8. A method of detecting a real person by a security device comprising the steps of: taking a visible image by the security device; taking an IR image by the security device; making a determination by the device that each of the images correspond to and is indicative of a genuine person rather than a spoofed image; and generating an alarm if the images do not correspond to a genuine person.
9. The method of claim 8 wherein said images are taken sequentially.
10. The method of claim 8 wherein said images are taken simultaneously.
11. The method of claim 8 wherein said IR image is compared to standard IR images of persons to determine if the IR image corresponds to a genuine person.
12. The method of claim 8 wherein said determining step includes detecting particular zones in at least one of said visible and IR images,
13. The method of claim 8 wherein said determining step includes measuring at least a portion of the IR image to detect a real person.
 A. Field
 This disclosure pertains to a system for identifying a person using face recognition, and more particularly, to a system and method in which, in addition to a standard image of the person's face, an infra-red (IR) image is also obtained for confirmation.
 B. Description of the Prior Art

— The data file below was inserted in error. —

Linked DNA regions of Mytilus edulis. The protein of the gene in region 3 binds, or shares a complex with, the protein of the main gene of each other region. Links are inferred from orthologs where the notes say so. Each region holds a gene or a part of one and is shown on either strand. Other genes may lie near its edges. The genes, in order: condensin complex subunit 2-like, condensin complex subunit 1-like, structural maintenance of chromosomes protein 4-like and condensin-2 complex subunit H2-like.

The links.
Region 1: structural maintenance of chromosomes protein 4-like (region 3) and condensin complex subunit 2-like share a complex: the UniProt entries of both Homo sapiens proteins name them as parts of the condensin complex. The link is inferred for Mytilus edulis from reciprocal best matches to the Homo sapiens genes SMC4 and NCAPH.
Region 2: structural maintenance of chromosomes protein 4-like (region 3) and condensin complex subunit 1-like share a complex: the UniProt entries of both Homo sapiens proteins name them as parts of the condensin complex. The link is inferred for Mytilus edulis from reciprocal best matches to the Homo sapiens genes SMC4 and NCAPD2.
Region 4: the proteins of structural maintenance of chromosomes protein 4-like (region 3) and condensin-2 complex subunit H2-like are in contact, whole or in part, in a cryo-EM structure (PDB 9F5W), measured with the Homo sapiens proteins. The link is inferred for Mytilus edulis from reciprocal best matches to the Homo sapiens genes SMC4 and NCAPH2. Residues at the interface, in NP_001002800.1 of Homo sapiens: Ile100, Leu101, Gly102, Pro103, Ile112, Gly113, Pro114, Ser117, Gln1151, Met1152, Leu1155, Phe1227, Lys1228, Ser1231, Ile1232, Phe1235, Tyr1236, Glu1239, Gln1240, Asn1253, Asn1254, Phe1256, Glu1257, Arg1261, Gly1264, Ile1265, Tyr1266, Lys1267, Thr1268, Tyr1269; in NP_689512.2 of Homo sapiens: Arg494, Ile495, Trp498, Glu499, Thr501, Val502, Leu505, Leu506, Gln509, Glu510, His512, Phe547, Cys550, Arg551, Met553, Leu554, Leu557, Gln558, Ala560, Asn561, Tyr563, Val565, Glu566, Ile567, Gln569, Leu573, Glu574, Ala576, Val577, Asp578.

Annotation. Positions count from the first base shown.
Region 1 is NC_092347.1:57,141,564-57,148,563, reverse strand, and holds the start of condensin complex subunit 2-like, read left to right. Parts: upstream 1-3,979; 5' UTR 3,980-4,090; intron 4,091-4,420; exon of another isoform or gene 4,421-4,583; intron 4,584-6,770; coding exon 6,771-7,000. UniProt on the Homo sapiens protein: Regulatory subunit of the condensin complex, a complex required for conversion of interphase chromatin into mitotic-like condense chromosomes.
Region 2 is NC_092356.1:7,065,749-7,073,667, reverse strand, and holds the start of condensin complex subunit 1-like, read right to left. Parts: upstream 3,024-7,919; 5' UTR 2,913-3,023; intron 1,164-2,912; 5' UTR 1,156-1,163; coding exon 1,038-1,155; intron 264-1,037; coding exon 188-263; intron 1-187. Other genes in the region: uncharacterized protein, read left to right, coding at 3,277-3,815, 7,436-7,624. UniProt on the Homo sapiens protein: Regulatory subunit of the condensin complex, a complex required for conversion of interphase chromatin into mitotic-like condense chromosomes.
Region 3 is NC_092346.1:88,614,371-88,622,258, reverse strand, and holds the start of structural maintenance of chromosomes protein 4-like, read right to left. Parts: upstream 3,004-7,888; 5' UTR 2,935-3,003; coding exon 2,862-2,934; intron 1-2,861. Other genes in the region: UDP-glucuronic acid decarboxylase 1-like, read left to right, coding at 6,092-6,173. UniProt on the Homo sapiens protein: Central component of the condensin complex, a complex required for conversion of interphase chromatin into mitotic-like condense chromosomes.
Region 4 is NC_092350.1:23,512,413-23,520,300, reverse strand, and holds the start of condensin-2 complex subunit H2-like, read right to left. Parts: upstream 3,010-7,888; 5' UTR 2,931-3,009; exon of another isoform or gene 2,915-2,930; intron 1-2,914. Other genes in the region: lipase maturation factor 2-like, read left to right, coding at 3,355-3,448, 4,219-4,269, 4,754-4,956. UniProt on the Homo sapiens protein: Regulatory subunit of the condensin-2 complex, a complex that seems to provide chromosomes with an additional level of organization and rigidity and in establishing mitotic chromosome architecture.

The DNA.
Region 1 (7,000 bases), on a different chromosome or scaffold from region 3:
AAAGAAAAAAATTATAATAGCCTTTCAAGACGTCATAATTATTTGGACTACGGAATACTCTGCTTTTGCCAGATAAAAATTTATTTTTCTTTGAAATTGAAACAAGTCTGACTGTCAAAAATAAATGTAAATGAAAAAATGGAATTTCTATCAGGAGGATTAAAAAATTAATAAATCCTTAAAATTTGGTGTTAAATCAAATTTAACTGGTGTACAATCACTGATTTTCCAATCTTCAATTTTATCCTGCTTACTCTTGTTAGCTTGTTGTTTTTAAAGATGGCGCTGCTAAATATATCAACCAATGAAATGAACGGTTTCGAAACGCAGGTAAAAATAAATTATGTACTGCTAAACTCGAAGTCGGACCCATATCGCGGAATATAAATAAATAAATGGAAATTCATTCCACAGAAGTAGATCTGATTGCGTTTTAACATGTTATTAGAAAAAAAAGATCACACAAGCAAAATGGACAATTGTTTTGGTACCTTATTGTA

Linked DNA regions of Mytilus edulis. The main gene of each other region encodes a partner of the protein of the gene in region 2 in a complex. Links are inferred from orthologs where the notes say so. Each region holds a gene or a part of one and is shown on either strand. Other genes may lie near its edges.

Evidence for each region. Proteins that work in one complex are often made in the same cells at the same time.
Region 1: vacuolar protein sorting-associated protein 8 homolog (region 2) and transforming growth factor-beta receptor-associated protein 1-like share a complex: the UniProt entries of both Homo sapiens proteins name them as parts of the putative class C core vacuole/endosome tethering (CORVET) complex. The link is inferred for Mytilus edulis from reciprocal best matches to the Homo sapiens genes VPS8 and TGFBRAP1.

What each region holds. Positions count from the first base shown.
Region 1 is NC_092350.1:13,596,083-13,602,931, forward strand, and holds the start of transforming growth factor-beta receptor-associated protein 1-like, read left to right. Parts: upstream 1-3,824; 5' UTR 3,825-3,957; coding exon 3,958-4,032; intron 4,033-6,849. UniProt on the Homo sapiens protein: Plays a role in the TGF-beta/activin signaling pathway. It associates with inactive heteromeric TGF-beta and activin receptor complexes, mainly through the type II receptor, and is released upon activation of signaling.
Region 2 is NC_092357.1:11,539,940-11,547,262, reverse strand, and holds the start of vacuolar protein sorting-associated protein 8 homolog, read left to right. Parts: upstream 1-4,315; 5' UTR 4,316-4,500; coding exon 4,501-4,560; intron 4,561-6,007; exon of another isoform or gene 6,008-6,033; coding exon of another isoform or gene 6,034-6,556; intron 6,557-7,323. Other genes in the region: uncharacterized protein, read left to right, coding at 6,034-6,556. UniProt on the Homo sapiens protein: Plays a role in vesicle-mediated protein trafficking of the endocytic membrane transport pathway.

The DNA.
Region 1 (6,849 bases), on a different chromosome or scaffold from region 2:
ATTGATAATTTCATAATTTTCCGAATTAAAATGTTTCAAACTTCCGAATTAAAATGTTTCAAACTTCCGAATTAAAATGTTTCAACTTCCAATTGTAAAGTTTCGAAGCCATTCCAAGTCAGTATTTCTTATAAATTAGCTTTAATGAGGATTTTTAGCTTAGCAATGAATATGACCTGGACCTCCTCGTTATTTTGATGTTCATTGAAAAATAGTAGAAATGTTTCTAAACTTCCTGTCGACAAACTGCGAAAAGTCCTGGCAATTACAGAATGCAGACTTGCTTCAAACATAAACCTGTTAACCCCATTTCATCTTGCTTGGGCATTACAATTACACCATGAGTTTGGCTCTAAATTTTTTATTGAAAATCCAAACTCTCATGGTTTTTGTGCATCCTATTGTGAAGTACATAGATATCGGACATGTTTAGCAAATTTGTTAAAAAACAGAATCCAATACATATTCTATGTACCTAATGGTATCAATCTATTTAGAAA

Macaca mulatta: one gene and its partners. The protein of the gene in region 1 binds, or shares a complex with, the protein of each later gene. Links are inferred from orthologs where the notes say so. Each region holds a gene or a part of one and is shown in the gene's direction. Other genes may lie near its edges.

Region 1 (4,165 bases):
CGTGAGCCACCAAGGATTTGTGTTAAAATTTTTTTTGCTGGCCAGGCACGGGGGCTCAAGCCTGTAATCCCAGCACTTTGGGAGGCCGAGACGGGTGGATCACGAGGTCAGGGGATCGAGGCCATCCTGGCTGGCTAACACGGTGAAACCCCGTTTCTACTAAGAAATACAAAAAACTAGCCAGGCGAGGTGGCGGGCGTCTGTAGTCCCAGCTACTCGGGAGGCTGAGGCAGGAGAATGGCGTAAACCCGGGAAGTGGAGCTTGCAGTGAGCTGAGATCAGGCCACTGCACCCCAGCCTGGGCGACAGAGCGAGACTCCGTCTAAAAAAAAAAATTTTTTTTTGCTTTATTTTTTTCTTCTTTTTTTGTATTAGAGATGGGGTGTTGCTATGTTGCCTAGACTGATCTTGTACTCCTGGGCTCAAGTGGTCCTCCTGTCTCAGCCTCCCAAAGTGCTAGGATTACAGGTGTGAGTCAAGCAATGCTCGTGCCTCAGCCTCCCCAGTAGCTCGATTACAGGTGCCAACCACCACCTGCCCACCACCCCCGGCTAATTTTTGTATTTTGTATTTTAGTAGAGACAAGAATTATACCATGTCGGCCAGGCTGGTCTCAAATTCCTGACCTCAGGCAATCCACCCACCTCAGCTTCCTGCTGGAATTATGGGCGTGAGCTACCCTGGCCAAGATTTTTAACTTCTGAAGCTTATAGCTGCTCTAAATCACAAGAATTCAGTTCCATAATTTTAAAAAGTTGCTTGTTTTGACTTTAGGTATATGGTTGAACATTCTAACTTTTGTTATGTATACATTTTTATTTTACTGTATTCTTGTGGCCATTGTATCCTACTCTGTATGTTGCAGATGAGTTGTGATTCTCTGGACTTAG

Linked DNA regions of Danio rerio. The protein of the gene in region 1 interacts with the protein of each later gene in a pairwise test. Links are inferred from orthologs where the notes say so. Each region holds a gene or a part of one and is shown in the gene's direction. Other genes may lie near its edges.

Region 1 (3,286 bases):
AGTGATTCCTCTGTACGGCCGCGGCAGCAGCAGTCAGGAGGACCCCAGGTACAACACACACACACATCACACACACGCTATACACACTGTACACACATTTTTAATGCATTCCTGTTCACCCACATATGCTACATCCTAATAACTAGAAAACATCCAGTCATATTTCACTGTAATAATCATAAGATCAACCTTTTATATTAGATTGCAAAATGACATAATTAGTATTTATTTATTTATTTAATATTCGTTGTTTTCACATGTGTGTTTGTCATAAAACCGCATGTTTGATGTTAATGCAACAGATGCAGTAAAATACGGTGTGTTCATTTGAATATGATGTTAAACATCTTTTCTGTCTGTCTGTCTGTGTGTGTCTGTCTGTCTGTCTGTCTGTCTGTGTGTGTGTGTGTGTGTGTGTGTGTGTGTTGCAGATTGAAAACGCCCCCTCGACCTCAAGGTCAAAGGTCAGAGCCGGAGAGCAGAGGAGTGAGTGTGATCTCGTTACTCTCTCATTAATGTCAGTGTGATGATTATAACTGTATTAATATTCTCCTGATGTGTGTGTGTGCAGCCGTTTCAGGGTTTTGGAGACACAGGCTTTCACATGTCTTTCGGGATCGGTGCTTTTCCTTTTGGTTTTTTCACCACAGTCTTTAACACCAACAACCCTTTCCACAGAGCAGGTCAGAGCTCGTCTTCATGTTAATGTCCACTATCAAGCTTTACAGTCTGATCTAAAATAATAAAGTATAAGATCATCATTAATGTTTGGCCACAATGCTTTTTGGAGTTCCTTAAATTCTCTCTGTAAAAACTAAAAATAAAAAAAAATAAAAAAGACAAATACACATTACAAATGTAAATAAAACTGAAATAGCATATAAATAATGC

There are many instances in which it is necessary and important to identify a person using an automated device. For example, ATMs must be able to determine that a person using a debit or credit card is really a customer authorized to access a bank account or not. An airline ticket dispenser at an airport must be able to verify that a person trying to obtain or confirm an airline ticket is the identified traveler, or not. Some entities, such as banks, use automated doors or other gateways that provide access to certain rooms or premises only to authorized personnel. The standard means of identifying persons by such automated devices has been to provide such persons with some kind of electronic card. In order to activate the device (e.g., gain access to an account, obtain a ticket, gain entry through a door, etc.) a person had to insert the card into a card reader. Over time, it was found that the electronic card could be duplicated or otherwise compromised and a secondary authentication means was also provided. For example, the person had to enter a secret code on a keyboard and/or place a finger on a fingerprint reader, etc.